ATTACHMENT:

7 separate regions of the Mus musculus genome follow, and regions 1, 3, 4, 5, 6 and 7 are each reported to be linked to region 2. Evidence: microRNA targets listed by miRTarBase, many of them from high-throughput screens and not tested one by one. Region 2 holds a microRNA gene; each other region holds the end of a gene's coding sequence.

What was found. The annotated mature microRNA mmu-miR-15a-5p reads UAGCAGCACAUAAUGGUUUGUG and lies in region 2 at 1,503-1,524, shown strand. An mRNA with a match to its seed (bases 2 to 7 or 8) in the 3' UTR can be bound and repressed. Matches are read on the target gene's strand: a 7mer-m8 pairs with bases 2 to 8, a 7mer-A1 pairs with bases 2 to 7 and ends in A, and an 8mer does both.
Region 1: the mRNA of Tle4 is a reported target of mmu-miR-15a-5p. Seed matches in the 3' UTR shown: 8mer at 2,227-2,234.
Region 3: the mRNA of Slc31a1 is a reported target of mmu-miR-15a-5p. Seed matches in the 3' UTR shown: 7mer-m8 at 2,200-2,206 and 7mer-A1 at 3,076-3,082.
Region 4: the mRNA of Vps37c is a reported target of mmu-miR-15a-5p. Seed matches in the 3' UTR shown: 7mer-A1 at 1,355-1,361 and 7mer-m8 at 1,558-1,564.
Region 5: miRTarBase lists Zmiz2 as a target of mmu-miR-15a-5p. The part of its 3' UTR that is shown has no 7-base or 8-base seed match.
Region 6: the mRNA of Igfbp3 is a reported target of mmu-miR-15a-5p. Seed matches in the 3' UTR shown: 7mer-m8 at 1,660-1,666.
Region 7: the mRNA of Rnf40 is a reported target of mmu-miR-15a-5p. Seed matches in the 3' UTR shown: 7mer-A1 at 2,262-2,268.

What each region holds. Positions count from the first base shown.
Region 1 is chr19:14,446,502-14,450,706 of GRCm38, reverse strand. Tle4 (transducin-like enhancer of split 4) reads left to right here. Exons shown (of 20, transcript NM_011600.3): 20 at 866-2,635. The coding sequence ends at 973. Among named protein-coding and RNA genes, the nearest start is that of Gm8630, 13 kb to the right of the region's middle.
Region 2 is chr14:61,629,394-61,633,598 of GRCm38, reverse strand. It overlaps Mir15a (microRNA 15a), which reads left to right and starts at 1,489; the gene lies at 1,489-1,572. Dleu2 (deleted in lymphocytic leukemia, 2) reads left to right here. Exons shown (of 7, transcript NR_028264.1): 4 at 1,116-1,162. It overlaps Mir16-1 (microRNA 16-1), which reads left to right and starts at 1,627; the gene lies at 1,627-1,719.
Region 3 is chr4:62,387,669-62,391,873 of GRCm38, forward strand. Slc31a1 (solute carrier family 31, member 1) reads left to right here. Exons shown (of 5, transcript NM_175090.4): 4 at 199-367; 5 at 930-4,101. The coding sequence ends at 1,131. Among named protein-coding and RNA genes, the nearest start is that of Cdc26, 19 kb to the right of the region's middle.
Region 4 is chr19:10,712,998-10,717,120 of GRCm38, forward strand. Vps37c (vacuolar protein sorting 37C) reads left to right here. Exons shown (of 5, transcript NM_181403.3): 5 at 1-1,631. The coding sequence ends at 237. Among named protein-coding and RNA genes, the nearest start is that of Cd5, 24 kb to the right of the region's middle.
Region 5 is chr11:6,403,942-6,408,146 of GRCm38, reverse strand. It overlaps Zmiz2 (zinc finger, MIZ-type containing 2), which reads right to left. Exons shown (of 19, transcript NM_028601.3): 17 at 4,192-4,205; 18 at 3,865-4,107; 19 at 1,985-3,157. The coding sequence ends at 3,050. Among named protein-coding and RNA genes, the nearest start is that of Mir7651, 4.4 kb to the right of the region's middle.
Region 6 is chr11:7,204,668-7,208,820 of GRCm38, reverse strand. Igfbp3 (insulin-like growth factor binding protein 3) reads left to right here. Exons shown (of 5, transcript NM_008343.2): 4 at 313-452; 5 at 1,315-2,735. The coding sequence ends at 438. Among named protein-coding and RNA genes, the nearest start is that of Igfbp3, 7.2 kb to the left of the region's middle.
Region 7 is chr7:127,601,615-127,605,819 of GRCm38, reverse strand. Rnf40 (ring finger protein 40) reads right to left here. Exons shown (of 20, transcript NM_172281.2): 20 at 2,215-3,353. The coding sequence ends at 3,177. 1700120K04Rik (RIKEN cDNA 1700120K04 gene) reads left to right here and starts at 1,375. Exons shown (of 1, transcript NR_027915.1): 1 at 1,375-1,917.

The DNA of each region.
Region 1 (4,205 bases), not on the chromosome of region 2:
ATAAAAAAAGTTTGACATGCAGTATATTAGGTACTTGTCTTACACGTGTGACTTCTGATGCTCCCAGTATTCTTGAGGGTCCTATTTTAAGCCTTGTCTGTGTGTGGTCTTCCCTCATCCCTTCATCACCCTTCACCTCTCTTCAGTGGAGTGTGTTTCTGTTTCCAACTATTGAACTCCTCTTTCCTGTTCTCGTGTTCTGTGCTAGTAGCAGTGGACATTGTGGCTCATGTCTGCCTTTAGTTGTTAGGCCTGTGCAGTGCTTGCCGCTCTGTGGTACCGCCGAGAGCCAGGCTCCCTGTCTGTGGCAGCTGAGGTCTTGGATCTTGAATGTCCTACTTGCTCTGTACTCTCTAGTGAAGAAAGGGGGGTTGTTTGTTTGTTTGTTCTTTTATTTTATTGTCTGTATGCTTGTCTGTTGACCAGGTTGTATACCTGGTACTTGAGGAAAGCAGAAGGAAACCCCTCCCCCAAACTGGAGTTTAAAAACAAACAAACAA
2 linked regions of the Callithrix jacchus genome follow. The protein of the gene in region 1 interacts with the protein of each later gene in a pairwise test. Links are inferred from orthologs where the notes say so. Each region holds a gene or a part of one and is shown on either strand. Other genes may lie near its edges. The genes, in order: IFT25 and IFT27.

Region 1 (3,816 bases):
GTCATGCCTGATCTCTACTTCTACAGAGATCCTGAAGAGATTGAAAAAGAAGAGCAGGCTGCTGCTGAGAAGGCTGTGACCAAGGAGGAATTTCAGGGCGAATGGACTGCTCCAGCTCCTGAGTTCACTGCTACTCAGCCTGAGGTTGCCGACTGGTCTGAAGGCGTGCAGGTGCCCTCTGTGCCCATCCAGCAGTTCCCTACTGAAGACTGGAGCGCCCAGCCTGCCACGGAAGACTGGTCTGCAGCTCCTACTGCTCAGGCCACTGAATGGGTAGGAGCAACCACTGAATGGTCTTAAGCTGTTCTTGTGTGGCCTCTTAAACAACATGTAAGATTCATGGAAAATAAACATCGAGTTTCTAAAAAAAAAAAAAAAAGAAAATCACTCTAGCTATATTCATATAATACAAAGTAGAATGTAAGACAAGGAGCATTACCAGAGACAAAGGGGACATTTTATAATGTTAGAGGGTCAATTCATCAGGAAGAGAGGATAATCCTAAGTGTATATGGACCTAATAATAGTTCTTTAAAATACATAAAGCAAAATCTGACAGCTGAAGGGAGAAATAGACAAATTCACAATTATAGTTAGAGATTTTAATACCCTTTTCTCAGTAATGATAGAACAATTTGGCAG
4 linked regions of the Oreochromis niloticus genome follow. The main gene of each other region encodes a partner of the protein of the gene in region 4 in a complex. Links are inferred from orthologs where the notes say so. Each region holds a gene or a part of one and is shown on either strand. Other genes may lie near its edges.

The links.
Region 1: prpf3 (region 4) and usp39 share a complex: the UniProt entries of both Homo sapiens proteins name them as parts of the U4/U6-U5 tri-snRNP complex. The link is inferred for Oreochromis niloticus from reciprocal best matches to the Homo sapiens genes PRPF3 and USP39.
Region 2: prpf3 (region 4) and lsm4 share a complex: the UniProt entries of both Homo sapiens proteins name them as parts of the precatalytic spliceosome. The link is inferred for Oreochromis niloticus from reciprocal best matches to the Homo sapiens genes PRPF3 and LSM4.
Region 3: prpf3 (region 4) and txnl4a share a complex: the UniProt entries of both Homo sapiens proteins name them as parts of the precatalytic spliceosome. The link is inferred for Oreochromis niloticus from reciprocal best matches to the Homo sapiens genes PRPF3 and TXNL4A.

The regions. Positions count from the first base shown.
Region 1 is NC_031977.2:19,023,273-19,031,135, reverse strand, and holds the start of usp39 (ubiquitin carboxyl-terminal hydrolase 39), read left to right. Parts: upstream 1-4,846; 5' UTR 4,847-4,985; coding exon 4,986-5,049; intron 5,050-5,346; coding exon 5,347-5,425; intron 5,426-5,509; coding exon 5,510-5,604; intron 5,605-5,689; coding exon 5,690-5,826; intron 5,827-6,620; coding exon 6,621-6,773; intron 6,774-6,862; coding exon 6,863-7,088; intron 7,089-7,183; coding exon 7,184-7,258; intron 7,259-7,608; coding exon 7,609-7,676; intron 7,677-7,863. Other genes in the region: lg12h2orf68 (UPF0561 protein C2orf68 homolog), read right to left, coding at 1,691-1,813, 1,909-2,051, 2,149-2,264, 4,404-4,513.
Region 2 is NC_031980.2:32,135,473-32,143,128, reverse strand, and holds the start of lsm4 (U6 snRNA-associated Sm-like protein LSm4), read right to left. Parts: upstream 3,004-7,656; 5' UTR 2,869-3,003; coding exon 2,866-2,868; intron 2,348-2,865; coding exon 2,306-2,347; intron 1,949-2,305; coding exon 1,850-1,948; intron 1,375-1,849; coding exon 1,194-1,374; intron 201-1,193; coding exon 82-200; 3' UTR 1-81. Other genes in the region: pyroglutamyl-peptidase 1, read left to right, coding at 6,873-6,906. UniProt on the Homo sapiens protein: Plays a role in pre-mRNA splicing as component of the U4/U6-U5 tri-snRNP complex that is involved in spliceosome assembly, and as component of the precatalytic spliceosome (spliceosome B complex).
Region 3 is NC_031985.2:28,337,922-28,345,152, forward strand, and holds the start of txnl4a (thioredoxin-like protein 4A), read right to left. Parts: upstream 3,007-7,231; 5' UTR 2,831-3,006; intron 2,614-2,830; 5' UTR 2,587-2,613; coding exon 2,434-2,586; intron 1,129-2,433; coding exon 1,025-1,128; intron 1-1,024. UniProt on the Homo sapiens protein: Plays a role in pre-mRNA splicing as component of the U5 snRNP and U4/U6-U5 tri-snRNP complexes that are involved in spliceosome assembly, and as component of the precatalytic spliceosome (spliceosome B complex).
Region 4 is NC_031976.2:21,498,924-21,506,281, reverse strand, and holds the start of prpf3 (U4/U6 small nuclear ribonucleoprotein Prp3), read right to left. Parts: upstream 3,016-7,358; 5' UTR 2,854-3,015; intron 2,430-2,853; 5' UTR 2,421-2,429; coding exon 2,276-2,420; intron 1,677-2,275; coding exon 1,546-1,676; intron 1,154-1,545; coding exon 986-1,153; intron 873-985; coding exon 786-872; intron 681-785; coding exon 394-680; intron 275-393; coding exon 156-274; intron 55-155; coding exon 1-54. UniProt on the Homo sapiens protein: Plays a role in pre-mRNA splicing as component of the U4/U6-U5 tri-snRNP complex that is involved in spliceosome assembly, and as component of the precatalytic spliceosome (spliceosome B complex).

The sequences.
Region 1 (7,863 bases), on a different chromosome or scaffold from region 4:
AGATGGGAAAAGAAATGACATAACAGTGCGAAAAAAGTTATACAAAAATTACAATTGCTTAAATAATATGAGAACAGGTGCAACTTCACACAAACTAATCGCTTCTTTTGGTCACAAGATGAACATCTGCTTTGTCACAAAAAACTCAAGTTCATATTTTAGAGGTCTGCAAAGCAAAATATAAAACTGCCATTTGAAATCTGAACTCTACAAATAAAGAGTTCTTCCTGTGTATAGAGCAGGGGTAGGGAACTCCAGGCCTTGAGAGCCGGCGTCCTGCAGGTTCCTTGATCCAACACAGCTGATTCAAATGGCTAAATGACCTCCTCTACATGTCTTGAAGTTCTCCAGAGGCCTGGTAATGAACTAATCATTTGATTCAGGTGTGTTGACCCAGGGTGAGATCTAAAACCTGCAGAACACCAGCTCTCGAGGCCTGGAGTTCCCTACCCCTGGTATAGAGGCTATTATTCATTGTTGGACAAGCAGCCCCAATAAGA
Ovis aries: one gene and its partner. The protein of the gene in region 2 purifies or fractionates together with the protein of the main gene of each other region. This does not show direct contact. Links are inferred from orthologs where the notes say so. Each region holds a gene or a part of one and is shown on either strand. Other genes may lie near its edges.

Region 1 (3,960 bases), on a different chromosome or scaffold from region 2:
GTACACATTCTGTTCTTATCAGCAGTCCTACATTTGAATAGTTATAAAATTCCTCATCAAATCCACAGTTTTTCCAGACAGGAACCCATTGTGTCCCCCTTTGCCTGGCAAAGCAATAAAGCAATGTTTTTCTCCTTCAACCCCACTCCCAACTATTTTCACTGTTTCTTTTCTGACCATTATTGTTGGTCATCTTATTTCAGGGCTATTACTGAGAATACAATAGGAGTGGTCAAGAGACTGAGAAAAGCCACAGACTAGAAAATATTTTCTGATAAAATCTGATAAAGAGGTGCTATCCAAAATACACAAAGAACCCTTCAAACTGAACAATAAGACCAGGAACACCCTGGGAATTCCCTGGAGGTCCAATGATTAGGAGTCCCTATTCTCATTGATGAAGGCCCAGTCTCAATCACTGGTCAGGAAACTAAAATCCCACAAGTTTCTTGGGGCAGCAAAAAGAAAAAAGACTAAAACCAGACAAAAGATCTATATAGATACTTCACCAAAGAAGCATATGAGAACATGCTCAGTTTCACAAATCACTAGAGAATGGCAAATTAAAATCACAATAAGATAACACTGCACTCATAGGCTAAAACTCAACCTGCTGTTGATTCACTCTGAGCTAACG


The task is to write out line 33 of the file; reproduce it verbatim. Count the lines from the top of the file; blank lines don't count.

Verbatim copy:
The sequences.